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The Journal Gazette

Friday, July 12, 2019 1:00 am

Trip to Tokyo motivates US water polo player

JAY COHEN | Associated Press

Long before Johnny Hooper starred at California and started playing water polo against the world, his biggest competition was his father, Gary.

They played different sports, and Johnny lost all the time at first. Gary Hooper was an elite athlete, a Hall of Famer in beach volleyball.

While Johnny Hooper was competing against his dad, a spark turned into a flame, and a flame grew into a fire.

He does not like to lose. Ever.

“I guess it is a deep-rooted issue as well,” Hooper said in a phone interview. “I definitely always, always, whether it be in or out of the pool, I want to be the best in every single aspect or every single category that you can be in so that there's no doubt in anyone's mind that you're doing your job.”

Three years after he failed to make the 2016 Olympic team, Hooper is a key attacker for the United States heading into a big summer. The U.S. plays Kazakhstan on Monday in Gwangju, South Korea, in its first game at the world championships – a major touchpoint on the road to the 2020 Tokyo Games.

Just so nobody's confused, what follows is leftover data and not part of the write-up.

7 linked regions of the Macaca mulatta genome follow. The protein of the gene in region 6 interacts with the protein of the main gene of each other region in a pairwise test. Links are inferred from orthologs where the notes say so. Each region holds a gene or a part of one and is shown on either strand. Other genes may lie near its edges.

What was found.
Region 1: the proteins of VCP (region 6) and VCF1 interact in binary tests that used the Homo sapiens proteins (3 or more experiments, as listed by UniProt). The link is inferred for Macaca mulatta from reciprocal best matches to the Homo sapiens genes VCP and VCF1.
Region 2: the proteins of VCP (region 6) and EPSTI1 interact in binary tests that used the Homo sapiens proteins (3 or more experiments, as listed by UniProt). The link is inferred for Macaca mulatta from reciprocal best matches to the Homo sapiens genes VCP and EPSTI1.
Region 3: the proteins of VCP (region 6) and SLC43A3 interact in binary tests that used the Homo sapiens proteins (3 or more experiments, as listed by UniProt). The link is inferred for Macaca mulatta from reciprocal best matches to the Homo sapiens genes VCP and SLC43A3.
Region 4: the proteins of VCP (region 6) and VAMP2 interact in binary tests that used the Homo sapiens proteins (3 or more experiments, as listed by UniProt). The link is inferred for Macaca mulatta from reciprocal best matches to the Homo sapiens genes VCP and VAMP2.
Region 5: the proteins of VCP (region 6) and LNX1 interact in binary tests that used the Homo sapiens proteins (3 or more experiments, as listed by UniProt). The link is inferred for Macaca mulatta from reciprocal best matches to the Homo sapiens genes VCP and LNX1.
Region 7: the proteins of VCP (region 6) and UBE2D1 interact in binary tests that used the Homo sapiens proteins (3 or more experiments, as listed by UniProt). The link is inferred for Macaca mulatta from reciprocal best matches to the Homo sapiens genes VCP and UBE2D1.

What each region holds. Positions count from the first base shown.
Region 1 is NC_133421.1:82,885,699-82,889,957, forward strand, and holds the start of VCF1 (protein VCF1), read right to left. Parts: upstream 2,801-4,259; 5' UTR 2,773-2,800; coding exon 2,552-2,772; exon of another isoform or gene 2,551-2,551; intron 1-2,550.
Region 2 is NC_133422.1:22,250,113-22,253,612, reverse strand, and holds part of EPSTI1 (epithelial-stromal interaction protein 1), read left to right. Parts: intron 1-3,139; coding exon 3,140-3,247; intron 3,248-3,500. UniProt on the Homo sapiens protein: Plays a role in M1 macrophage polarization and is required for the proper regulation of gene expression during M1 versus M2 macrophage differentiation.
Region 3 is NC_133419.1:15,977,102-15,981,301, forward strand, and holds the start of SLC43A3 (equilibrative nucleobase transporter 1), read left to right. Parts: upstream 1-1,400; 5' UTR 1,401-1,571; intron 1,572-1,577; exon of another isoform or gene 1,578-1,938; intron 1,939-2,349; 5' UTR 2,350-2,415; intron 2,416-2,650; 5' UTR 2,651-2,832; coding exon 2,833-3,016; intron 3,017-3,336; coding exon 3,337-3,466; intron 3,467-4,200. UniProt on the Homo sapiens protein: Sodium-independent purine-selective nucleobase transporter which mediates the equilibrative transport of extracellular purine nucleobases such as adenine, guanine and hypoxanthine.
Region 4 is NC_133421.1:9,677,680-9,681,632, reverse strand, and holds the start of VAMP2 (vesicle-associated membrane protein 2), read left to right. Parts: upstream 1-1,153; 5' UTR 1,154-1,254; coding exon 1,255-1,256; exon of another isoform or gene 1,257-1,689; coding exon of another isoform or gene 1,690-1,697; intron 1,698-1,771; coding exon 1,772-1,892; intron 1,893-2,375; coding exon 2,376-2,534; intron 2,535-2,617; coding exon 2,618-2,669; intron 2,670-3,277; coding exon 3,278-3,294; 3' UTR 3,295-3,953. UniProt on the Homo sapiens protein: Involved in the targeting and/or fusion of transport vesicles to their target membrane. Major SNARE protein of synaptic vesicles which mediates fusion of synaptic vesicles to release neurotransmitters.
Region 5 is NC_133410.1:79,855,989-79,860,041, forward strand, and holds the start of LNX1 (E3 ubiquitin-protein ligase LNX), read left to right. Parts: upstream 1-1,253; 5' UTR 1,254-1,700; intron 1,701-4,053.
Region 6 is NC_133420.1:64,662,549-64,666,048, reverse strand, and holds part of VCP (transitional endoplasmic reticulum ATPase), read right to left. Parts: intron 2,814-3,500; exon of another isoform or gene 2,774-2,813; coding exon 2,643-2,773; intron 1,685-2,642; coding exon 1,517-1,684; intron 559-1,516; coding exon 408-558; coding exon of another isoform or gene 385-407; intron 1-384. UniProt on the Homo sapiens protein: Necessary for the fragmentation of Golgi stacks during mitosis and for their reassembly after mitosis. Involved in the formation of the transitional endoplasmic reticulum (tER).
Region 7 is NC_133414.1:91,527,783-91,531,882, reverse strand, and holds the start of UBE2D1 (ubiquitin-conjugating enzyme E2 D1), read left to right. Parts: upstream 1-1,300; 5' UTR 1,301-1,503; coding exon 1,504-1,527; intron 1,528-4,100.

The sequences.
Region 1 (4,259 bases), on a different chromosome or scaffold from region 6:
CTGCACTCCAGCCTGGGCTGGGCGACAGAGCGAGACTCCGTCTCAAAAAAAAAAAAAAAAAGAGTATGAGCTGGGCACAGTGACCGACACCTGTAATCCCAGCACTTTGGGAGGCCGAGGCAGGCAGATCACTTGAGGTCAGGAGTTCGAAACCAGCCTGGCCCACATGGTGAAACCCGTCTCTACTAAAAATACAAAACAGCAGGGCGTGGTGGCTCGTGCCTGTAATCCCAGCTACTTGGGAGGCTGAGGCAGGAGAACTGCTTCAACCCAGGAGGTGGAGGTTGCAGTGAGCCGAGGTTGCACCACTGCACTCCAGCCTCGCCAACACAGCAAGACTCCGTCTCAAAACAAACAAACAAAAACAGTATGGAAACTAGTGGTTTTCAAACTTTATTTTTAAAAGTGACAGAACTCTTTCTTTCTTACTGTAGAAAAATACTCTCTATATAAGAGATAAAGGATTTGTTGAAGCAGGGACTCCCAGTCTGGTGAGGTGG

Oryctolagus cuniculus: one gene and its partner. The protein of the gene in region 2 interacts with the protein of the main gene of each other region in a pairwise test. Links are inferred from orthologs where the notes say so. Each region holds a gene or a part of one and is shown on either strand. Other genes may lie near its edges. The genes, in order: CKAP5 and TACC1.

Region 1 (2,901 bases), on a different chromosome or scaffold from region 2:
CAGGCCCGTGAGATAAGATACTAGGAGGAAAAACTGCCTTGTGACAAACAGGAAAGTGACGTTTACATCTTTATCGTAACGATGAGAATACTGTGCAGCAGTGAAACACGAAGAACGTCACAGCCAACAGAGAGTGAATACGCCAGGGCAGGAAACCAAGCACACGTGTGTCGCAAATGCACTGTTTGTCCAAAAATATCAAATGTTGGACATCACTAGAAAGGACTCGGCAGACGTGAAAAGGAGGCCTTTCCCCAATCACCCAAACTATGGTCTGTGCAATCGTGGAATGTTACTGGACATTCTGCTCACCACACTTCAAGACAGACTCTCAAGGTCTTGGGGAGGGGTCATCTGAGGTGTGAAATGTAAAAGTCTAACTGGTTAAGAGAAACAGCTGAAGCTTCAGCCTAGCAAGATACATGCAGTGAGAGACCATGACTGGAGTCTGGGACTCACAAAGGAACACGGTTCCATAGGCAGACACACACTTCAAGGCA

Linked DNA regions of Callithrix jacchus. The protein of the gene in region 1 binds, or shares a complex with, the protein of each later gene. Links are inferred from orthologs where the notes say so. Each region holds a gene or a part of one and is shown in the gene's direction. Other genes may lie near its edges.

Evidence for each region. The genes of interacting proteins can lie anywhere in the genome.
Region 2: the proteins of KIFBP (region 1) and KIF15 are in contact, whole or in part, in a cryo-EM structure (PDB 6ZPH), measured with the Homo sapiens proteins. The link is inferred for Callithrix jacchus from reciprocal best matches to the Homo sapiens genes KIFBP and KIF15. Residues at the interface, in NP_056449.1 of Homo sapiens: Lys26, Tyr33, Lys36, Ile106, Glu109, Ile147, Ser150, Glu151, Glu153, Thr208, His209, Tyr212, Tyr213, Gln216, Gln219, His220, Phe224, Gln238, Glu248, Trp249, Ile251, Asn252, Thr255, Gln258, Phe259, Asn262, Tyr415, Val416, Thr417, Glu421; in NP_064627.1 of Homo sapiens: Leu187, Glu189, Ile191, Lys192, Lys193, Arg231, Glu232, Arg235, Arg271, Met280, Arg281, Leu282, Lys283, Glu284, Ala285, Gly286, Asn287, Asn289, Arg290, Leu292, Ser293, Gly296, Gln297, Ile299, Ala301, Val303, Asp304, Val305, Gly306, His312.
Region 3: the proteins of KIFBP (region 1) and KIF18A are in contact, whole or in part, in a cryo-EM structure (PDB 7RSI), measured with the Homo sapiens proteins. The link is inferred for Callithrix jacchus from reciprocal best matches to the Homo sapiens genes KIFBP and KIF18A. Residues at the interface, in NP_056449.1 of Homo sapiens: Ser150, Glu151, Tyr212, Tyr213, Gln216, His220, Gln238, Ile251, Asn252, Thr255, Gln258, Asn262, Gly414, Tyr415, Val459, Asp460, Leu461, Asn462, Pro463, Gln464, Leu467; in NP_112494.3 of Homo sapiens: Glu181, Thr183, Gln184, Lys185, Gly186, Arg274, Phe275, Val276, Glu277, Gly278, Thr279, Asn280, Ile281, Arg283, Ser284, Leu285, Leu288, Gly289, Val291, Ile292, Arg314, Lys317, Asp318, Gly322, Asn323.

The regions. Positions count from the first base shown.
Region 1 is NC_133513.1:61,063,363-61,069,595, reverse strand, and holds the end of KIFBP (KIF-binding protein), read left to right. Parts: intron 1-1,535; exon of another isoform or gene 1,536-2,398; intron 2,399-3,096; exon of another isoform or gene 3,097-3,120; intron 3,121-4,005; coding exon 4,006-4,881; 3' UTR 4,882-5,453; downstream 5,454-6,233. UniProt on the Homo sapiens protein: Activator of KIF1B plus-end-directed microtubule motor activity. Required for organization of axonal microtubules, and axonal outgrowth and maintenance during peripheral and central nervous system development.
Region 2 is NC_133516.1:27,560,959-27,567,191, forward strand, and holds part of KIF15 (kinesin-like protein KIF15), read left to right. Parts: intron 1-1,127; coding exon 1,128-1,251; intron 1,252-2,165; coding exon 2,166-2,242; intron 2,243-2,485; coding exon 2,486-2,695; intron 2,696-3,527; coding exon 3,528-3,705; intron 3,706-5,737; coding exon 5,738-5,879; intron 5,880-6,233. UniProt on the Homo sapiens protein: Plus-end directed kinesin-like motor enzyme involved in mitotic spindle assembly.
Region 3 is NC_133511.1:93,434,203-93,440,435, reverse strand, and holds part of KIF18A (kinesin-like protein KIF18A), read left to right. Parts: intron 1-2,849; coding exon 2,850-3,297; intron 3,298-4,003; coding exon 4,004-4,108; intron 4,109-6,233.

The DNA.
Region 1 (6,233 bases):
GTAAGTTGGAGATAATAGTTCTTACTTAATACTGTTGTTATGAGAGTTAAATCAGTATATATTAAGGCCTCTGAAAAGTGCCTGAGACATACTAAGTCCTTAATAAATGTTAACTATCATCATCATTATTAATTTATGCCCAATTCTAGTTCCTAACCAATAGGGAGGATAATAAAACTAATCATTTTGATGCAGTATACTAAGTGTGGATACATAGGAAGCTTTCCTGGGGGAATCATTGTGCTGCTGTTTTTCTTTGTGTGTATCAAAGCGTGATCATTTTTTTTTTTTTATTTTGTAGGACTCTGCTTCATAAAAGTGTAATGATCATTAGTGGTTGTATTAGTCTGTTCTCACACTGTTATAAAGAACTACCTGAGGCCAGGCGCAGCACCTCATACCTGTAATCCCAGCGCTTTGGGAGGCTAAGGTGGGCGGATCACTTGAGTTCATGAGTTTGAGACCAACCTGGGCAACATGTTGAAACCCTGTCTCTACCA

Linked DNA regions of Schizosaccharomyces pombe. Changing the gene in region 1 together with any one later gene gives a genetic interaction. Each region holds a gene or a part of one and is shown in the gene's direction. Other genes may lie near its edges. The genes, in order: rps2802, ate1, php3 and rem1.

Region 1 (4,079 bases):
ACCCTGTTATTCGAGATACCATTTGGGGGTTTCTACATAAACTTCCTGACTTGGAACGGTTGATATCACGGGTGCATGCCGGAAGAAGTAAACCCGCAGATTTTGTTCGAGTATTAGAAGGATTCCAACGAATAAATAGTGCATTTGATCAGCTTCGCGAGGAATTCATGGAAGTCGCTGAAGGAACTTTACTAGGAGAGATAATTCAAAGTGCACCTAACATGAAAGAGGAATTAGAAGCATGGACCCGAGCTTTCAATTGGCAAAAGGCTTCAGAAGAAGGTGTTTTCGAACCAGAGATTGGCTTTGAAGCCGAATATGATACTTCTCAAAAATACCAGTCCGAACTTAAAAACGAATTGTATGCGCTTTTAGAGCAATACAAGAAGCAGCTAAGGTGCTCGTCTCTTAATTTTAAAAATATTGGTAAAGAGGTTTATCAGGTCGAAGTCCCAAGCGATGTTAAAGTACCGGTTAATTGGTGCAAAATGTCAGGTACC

Playing in the Olympics would be a dream come true for Hooper, 22, and his family. This one, in particular.

Hooper has dual citizenship with the U.S. and Japan. His mother, Mimi, was born in Kumakura, and his grandmother, Tomiko Nagatani, lives near Yokohama.

“My grandma is definitely patiently waiting,” Johnny Hooper said with a chuckle. “She wants to see me in the Olympics very, very, very badly.”

Hooper's mother knew little about water polo when a firefighter friend of Gary's recommended the sport for Johnny, who took to swimming at a very young age.

Looking for a place for Johnny to play, Mimi, 55, called Pepperdine University and got connected to then-coach Jack Kocur.

“They kept saying 'So is he an eighth grader?' And I said 'No, he's 8 years old.' They kept saying 'So is he in high school?' And I said 'No, he's 8 years old,' ” Mimi said. “So the guy started laughing and said 'Let me give you the number of a friend of mine who runs a water polo club.'”

Kocur directed Mimi to Los Angeles Water Polo Club. Brian Flacks, who coached Hooper from his first team all the way through his prep career at Harvard-Westlake in Los Angeles, said it was obvious right away.

“You just don't come across athletes at that young of an age that move that well in the water,” Flacks said. “This kid's been that good for that long.”

Hooper was a four-time All-American at Harvard-Westlake, and he helped power the University of California to the 2016 NCAA title.

“He's a human fish,” said U.S. center Ben Hallock, who also played with Hooper in high school. “There's a couple pictures of him out there where literally you can see his thighs are out of the water when he gets up. ... He's a next-level athlete.”